Sokpo Pelgyi Yeshe 8th cent.
Name Variants: Sokpo Lhapel
During the Imperial period blacksmiths were commonly referred to as “Mongolians.” Thus Lhapel (lha dpal), who was born in Yardrok (yar brog), who worked as a blacksmith, is known as Sokpo (sog po) Lhapel. He was also popularly known as Sokpo Pelgyi Yeshe (sog po dpal gyi ye shes). Although Lhapel is counted among the twenty-five disciples of Padmasambhava (rjes 'bangs nyer lnga), it was Nyak Jñānakumara who was his primary religious master. Sokpo Lhapel is also said to have studied with Ma Rinchen Chok (rma rin chen mchog).
Nyak Jñānakumara discerned in him the appropriate signs for becoming a Vajrakīlaya practitioner and took him on as a disciple. The story told is that Nyak came from behind while Lhapel was working in his shop, and expounded the nine vehicles doxography of Buddhist teachings. When he taught the three causal vehicles (those of the śāravaka, the pratyekabuddha, and the bodhisattva), Lhapel paid no attention. When Nyak expounded on the three outer tantric classed (Kryiya, Carya, and Yoga) the blacksmith listened occasionally but mostly only heard the clanging of his hammer. When Nyak taught the three inner tantra classes (Maha, Anu, and Ati) he also swallowed scraps of hot iron, to Lhapel's amazement. The blacksmith asked how Nyak acquired such an ability; Nyak replied “I acquired it by practicing the doctrine I was just explaining.” Lhapel developed faith, offered Nyak all of his tools, and became his disciple.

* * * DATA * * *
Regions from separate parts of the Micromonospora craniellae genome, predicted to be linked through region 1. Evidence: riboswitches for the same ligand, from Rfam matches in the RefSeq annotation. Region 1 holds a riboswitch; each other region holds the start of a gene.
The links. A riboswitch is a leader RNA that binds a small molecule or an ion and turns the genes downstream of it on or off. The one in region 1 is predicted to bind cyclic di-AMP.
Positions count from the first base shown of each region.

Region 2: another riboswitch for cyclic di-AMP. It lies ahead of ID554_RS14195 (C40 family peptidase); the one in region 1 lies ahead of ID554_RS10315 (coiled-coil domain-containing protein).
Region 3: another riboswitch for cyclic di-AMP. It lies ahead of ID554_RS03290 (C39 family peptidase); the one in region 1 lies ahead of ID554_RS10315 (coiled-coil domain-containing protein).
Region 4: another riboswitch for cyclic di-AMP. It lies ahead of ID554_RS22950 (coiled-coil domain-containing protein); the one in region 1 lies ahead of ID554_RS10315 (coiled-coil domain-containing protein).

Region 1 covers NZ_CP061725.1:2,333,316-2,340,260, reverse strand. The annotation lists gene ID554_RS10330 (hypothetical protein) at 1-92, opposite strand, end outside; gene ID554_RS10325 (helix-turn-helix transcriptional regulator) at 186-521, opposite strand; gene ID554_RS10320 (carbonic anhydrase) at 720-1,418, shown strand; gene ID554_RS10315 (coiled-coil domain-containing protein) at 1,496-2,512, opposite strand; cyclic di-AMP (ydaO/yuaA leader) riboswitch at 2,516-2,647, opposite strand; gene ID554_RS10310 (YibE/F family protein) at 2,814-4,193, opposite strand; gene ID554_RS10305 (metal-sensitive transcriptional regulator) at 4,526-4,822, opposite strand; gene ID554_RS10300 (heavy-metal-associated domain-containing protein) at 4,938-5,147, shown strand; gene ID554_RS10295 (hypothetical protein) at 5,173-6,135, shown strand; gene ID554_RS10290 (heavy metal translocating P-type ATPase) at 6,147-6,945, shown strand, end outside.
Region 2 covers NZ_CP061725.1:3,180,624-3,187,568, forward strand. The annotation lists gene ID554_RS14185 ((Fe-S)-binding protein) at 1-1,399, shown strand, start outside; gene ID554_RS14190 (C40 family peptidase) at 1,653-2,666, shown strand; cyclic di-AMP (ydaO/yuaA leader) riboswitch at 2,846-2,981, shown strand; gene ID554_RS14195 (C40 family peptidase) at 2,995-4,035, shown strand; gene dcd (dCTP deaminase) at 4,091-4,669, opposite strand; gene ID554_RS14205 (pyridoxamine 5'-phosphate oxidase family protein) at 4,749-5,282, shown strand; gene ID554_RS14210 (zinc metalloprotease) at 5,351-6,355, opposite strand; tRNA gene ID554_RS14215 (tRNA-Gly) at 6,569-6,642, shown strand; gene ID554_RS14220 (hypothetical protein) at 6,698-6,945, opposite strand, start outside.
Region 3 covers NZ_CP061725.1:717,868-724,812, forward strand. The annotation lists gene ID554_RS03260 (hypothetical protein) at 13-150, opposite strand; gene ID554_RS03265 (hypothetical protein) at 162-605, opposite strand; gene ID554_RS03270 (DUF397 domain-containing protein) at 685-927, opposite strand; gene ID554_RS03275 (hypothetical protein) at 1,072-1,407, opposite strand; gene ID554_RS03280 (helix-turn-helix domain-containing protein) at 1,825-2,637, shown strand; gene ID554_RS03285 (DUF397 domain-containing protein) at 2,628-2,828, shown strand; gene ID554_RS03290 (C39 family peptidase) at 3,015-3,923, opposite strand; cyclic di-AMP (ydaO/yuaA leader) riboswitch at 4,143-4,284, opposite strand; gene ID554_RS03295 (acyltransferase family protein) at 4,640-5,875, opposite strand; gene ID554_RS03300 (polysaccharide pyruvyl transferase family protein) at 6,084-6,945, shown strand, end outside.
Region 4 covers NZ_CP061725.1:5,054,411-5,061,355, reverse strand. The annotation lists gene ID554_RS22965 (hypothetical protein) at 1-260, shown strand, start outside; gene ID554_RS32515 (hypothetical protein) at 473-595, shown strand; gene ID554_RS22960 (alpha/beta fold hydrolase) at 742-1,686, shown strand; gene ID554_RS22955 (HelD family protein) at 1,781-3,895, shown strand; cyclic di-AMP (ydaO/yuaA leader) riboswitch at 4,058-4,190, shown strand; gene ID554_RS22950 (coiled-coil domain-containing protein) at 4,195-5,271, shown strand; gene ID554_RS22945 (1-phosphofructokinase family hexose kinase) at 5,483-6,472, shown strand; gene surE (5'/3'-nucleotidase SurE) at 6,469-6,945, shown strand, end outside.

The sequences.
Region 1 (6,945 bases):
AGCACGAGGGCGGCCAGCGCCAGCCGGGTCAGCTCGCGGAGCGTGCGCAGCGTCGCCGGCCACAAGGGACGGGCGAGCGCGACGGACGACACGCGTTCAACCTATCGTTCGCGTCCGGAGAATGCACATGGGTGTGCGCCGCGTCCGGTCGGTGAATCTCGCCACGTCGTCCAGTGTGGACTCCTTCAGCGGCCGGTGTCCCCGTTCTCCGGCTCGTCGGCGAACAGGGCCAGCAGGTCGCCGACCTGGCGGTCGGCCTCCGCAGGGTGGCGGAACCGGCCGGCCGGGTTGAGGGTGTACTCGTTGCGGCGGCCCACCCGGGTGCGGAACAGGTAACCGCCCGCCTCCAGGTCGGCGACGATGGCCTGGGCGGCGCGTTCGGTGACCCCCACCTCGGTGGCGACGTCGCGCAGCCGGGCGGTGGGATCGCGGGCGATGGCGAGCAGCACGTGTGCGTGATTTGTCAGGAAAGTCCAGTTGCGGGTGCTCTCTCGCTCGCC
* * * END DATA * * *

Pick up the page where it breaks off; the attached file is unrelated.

It is said that through the practice of Vajrakīlaya Sokpo Lhapel could catch wild beasts with a gesture and even restrain wild tigers. With miraculous powers he pacified the enemies of his teacher Nyak Jñānakumara. When Nyak was imprisoned by his villainous brother, Nyak Geton (gnyags dge ston), also known as Nyakmar (gnyags dmar), Lhapel killed two prison guards and freed his master. He later participated in the murder Nyak Geton, ripping his heart from his chest.
Lhapel transmitted the tantric teachings to Nubchen Sanggye Yeshe (gnubs chen sangs rgyas ye shes).
Sokpo Lhapel lived outdoors in the forests along running streams until he passed away. Pema Lhundrub Gyatso (padma lhun grub rgya mtsho), considered to be his reincarnation, was the second throne holder of Pelyul Monastery.
Bradburn, Leslie, ed. 1995. Masters of the Nyingma Lineage. Cazadero: Dharma Publications, 1995.
Dudjom Rinpoche. 2002. The Nyingma School of Tibetan Buddhism. Gyurme Dorje and Matthew Kapstein, trans. Boston: Wisdom, pp. 604-606.
Smith, Gene. 2006. “Siddha Groups and the Mahasiddhas in the Art and Literature of Tibet”. In Holy Madness: Portraits of Tantric Siddhas. New York: Rubin Museum of Art, p. 72.
Tarthang Tulku. 1975. Bringing the Teachings Alive. Cazadero, CA: Dharma Publishing, p. 69.
'Jam mgon kong sprul blo gros mtha' yas. 2007. Gter ston brgya rtsa. In Rin chen gter mdzod chen mo. New Delhi: Shechen, v.1 p. 387-388.
Gu ru bkra shis. 1990. Gu bkra'i chos 'byung. Beijing: Krung go'i bod kyi shes rig dpe skrun khang, pp. 245-246.
View this person's associated Works & Texts on the Tibetan Buddhist Resource Center's Web site